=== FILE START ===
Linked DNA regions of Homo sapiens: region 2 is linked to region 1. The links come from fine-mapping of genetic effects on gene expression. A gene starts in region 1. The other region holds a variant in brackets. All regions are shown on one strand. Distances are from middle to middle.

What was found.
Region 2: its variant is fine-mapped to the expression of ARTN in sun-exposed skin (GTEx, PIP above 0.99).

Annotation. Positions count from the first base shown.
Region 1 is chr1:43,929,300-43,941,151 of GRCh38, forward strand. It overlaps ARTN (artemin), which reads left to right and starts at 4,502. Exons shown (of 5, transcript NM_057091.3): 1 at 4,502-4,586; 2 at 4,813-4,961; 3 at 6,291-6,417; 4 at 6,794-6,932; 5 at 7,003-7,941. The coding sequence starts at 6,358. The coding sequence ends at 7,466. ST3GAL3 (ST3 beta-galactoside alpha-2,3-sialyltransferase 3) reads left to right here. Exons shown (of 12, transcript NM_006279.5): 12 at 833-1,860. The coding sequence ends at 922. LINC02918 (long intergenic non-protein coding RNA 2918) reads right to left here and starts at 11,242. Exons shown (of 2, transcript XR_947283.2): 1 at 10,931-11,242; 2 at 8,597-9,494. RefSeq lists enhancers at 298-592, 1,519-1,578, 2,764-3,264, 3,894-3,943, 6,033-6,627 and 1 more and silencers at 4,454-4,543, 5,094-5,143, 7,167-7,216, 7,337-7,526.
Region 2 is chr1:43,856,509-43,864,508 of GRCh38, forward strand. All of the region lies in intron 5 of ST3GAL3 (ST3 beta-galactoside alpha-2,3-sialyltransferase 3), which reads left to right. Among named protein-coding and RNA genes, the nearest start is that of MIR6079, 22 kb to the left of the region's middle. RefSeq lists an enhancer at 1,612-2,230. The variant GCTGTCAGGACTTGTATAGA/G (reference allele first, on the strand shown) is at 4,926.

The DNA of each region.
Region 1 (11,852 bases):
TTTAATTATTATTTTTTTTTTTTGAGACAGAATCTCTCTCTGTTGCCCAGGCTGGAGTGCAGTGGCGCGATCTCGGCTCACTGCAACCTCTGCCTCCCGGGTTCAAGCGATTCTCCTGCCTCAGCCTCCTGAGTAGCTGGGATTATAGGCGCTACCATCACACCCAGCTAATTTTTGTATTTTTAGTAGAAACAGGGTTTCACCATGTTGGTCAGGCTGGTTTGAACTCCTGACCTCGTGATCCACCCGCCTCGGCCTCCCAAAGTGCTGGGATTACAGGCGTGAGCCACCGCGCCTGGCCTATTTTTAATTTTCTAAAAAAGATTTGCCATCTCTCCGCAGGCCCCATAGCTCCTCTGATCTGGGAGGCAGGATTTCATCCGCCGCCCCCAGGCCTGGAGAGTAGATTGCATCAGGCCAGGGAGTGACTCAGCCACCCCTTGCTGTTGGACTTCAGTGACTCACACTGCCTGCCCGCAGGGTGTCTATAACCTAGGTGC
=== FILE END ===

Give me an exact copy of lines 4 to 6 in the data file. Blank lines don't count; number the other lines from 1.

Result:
Annotation. Positions count from the first base shown.
Region 1 is chr1:43,929,300-43,941,151 of GRCh38, forward strand. It overlaps ARTN (artemin), which reads left to right and starts at 4,502. Exons shown (of 5, transcript NM_057091.3): 1 at 4,502-4,586; 2 at 4,813-4,961; 3 at 6,291-6,417; 4 at 6,794-6,932; 5 at 7,003-7,941. The coding sequence starts at 6,358. The coding sequence ends at 7,466. ST3GAL3 (ST3 beta-galactoside alpha-2,3-sialyltransferase 3) reads left to right here. Exons shown (of 12, transcript NM_006279.5): 12 at 833-1,860. The coding sequence ends at 922. LINC02918 (long intergenic non-protein coding RNA 2918) reads right to left here and starts at 11,242. Exons shown (of 2, transcript XR_947283.2): 1 at 10,931-11,242; 2 at 8,597-9,494. RefSeq lists enhancers at 298-592, 1,519-1,578, 2,764-3,264, 3,894-3,943, 6,033-6,627 and 1 more and silencers at 4,454-4,543, 5,094-5,143, 7,167-7,216, 7,337-7,526.
Region 2 is chr1:43,856,509-43,864,508 of GRCh38, forward strand. All of the region lies in intron 5 of ST3GAL3 (ST3 beta-galactoside alpha-2,3-sialyltransferase 3), which reads left to right. Among named protein-coding and RNA genes, the nearest start is that of MIR6079, 22 kb to the left of the region's middle. RefSeq lists an enhancer at 1,612-2,230. The variant GCTGTCAGGACTTGTATAGA/G (reference allele first, on the strand shown) is at 4,926.